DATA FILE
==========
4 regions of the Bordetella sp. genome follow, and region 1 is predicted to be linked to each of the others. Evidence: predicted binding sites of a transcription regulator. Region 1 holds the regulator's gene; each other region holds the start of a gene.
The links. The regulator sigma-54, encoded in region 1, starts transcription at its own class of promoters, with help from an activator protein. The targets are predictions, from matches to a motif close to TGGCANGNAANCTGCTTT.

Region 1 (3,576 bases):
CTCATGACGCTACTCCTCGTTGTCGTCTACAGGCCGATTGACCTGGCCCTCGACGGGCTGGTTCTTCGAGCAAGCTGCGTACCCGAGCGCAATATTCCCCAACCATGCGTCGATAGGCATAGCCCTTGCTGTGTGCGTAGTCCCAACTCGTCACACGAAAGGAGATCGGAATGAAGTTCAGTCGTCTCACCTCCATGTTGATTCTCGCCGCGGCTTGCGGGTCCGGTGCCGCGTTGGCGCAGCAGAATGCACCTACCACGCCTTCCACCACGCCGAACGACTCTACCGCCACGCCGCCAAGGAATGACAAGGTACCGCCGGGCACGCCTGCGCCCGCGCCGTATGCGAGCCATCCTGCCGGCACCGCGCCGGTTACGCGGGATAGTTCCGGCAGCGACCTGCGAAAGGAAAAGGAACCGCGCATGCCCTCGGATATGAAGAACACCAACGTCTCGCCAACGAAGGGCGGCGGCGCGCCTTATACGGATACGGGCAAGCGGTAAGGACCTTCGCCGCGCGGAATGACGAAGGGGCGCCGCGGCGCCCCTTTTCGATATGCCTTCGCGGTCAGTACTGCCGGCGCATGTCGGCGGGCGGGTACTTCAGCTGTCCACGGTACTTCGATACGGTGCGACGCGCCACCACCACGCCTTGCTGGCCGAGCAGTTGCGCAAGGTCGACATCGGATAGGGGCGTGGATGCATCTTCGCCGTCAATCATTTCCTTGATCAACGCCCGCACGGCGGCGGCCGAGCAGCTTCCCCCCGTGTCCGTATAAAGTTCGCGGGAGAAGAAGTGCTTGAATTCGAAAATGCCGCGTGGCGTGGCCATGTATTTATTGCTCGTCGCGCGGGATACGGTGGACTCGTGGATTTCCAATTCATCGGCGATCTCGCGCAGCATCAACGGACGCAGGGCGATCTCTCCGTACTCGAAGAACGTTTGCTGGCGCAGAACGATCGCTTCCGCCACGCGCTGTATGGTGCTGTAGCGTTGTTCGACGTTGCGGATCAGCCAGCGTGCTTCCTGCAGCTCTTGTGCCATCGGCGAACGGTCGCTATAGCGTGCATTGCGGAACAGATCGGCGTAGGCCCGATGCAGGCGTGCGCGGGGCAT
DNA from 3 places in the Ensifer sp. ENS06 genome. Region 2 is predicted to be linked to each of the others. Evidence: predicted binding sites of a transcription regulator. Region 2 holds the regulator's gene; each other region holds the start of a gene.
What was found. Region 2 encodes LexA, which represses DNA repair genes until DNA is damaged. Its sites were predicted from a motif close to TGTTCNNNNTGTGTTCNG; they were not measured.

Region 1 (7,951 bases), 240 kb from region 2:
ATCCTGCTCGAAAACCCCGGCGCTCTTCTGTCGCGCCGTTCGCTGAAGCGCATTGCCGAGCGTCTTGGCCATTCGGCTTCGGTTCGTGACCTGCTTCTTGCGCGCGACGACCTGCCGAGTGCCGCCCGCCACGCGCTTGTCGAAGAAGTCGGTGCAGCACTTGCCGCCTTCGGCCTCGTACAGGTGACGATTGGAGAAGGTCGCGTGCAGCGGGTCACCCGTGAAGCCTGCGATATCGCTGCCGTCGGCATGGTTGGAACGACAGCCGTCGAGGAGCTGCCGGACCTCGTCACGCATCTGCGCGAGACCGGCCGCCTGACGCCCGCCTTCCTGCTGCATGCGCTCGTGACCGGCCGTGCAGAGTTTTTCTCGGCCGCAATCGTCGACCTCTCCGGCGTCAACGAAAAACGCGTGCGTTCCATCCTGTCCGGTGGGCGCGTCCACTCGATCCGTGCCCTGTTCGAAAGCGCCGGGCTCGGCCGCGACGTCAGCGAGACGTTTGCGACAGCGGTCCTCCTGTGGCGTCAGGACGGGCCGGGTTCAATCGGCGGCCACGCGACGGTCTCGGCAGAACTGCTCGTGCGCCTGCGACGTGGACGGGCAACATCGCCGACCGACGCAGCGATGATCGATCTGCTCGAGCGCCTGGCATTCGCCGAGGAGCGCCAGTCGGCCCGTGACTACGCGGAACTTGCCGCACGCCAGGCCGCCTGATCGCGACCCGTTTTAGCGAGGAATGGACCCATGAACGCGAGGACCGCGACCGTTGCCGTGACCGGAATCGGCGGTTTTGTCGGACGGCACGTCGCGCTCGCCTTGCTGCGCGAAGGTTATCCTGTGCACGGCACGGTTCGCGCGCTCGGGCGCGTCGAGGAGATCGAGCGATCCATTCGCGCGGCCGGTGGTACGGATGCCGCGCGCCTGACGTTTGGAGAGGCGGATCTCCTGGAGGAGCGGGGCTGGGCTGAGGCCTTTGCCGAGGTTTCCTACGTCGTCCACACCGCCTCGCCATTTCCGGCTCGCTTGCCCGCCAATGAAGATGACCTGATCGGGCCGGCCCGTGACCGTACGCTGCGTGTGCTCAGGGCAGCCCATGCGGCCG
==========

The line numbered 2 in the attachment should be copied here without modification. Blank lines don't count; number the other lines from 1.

The links. The regulator sigma-54, encoded in region 1, starts transcription at its own class of promoters, with help from an activator protein. The targets are predictions, from matches to a motif close to TGGCANGNAANCTGCTTT.